On Fox, Rove Rehashes Tired Stimulus Falsehoods
Fox figures  have been relentless  in insisting that the economic stimulus failed  -- even though experts agree  that it boosted GDP and employment. Moreover, numerous economists  "think the economy would be worse" today without it.
But on Fox Broadcasting's Fox News Sunday, Fox News contributor Karl Rove claimed that President Obama's policies have "utterly failed" and that when he "passed the stimulus bill, he said unemployment would be 6 percent." Rove also claimed that "each time [Obama has] sort of gotten around to tossing an idea out on the table, it has included only more spending, more deficit [and] more debt." From the August 21 edition of the show:
ROVE: Look, the president has had a Democrat Congress for over two-thirds of the time that he's been in office, and a Republican House and a Democrat Senate for less than a third of the time. He did have a -- he got what he wanted. He passed the stimulus bill in 2001 [sic]. He increased spending during that year as well. He got affordable care act. When the president passed the stimulus bill, he said that unemployment by this time would be 6 percent, that 5 million more people would be working -- nearly 5 million more people working today than are working.
The president's approval rating this week in Gallup on the economy is 26 percent. There's a reason why: His policies have utterly failed. This is the seventh or eighth or ninth time that we've heard the president talk about producing a plan, and each time that he's sort of gotten around to tossing an idea out on the table, it has included only more spending, more deficit, more debt, and the American people are fed up with it.
First of all, economists widely agree that the stimulus was not a failure. As Rove's fellow guest Bill Burton, a former Obama White House deputy press secretary, noted, "[T]he stimulus ... did actually create jobs." Indeed, independent and private analysts  have stated that the stimulus created or saved millions of jobs, increased employment, and also boosted GDP  by between 2.1 and 3.5 percent.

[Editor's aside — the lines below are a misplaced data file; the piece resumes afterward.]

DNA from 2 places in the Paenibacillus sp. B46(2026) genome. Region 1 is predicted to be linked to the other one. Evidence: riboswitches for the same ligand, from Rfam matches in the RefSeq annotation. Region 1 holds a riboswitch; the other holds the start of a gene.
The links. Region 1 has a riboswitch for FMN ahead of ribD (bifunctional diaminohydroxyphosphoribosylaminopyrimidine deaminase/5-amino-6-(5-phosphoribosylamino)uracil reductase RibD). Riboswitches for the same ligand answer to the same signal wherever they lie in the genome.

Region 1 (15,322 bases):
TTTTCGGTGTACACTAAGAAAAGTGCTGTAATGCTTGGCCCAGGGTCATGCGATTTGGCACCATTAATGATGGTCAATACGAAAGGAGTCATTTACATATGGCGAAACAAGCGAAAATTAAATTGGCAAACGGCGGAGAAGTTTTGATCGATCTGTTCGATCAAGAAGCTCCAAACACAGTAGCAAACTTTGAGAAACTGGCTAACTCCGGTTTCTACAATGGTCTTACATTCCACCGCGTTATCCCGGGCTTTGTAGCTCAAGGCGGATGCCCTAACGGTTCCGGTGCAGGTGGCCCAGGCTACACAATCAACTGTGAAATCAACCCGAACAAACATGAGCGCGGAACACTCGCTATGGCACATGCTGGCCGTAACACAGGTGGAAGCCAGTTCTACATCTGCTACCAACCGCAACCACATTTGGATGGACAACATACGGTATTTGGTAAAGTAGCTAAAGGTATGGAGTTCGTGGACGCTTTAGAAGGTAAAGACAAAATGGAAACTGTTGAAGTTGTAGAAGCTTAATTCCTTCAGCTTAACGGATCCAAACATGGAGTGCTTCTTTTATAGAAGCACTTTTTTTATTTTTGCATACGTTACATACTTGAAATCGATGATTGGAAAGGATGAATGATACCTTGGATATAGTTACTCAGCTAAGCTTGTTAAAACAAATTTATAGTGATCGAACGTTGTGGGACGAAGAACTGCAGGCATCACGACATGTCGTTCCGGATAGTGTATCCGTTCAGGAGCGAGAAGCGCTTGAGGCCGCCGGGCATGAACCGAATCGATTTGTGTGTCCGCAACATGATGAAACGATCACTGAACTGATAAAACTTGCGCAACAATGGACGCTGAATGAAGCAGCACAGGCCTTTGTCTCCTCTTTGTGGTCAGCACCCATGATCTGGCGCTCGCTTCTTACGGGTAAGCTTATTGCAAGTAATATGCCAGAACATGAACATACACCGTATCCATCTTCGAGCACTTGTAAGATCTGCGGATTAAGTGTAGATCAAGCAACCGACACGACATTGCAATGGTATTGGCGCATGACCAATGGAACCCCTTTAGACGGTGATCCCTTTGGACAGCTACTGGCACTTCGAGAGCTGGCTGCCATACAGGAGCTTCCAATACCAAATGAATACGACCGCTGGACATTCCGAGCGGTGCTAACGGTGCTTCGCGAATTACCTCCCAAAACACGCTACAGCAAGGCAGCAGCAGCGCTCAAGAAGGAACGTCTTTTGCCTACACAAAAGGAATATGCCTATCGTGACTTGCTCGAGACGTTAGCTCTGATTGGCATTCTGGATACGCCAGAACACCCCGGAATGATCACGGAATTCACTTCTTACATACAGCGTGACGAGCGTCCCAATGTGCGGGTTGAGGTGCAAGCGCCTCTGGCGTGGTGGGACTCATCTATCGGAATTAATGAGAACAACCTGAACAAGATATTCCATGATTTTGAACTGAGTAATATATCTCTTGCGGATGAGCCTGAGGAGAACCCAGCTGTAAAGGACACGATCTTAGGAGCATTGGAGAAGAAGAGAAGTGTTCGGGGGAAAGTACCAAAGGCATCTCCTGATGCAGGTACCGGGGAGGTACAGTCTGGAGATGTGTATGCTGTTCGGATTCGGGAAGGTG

Rove's claim that "[w]hen the president passed the stimulus bill, he said unemployment by this time would be 6 percent" is also misleading.
Rove may have been referring to the fact that Obama advisers  initially predicted -- 10 days before Obama was inaugurated -- that after stimulus spending, unemployment would not exceed 8 percent. However, advisers later said that the estimate was made before fourth-quarter results for the GDP from 2008 were available. As Jared Bernstein, then-economic adviser to Vice President Biden, explained : "[W]hen we made our initial estimates, that was before we had fourth-quarter results on GDP, which we later found out was contracting on an annual rate of 6 percent, far worse than we expected at that time."
Finally, Rove's claim that all of Obama's ideas have "included only more spending, more deficit [and] more debt" is laughably untrue. Has Rove already forgotten the recent negotiations over raising the debt ceiling? The final deal that Obama signed into law pledges to cut $2.1 trillion in spending  in the next 10 years -- and did not include any revenue increases, as the president had called for. In private talks with Speaker John Boehner (R-OH), Obama reportedly  had agreed to $250 billion in cuts to Medicare, $110 billion in cuts to Medicaid, and $200 billion in savings from other domestic social programs.